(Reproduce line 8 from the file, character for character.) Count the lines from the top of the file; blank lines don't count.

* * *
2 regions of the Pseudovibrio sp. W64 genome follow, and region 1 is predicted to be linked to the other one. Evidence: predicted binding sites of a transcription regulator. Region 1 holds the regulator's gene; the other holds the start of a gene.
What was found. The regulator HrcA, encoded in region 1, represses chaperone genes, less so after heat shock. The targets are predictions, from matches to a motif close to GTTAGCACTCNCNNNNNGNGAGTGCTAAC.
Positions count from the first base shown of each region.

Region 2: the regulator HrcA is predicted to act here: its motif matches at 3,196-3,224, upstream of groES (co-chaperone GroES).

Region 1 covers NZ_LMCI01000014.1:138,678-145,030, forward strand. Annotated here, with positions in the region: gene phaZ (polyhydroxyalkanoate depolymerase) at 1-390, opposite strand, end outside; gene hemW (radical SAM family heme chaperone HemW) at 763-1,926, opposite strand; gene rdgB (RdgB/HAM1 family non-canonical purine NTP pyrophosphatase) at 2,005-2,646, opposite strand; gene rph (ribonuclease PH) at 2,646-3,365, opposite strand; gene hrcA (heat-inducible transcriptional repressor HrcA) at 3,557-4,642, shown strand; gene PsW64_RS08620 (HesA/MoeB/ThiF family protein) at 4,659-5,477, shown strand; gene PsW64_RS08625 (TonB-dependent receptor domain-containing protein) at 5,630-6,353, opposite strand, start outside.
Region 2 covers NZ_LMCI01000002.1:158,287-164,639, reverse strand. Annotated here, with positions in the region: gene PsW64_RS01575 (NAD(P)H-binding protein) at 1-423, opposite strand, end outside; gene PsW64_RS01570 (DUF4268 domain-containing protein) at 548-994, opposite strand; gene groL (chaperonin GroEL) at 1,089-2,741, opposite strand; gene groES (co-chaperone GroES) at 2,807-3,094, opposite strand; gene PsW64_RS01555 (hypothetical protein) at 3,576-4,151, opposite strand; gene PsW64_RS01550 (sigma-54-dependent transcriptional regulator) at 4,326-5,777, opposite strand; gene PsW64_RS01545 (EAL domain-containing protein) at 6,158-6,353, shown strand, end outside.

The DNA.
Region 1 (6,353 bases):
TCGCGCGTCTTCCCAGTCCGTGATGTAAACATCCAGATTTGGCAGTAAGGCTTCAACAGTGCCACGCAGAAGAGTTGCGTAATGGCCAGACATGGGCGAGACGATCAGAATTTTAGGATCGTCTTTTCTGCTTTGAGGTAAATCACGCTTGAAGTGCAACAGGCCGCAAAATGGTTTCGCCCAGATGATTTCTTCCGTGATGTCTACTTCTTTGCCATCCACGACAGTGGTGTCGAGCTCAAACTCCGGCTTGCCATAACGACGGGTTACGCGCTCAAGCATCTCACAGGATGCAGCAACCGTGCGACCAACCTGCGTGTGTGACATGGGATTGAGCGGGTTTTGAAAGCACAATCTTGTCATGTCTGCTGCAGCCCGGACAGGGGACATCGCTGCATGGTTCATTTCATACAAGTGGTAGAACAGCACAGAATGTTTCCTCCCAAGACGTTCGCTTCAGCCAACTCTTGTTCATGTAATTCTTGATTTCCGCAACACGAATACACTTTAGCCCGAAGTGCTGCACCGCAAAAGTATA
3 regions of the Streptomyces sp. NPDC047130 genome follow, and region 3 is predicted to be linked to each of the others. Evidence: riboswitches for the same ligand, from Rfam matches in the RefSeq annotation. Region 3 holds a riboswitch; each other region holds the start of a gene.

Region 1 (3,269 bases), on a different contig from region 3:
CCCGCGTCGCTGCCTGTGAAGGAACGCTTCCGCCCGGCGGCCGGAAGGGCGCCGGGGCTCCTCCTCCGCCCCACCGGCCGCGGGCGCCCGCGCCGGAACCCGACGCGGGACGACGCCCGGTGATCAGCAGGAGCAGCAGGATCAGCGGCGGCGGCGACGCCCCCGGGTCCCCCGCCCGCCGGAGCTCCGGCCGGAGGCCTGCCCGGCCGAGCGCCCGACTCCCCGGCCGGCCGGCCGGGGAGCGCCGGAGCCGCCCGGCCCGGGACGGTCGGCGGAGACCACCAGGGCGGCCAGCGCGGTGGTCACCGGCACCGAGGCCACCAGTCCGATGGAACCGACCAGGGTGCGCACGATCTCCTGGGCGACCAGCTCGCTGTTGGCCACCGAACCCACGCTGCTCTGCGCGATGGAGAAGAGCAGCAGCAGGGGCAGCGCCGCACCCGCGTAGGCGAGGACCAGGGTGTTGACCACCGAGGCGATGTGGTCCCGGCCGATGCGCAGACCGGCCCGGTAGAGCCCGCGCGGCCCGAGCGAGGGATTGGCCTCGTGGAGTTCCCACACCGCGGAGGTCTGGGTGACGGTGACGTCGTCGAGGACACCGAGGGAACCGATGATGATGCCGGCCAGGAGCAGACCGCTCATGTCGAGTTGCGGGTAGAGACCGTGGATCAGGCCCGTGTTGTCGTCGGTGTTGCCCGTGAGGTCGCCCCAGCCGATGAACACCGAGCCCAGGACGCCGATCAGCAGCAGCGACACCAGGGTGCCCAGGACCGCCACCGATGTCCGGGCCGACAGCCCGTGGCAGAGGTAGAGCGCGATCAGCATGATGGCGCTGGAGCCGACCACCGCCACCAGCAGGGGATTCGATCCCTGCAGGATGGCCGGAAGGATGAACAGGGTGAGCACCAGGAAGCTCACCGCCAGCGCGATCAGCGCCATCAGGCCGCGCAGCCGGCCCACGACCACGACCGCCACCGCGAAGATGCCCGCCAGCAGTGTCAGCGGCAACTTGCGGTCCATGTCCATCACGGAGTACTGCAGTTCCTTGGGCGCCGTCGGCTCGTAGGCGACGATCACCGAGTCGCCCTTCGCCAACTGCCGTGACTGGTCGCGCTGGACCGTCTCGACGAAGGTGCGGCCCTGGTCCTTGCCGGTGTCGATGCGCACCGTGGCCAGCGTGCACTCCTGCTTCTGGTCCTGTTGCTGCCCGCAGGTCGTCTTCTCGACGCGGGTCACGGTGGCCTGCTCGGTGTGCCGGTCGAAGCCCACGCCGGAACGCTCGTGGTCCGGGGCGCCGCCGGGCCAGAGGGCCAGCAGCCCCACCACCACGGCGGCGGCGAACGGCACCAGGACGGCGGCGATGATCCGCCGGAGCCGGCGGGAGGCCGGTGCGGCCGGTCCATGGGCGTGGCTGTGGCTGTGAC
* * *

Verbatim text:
Region 1 (6,353 bases):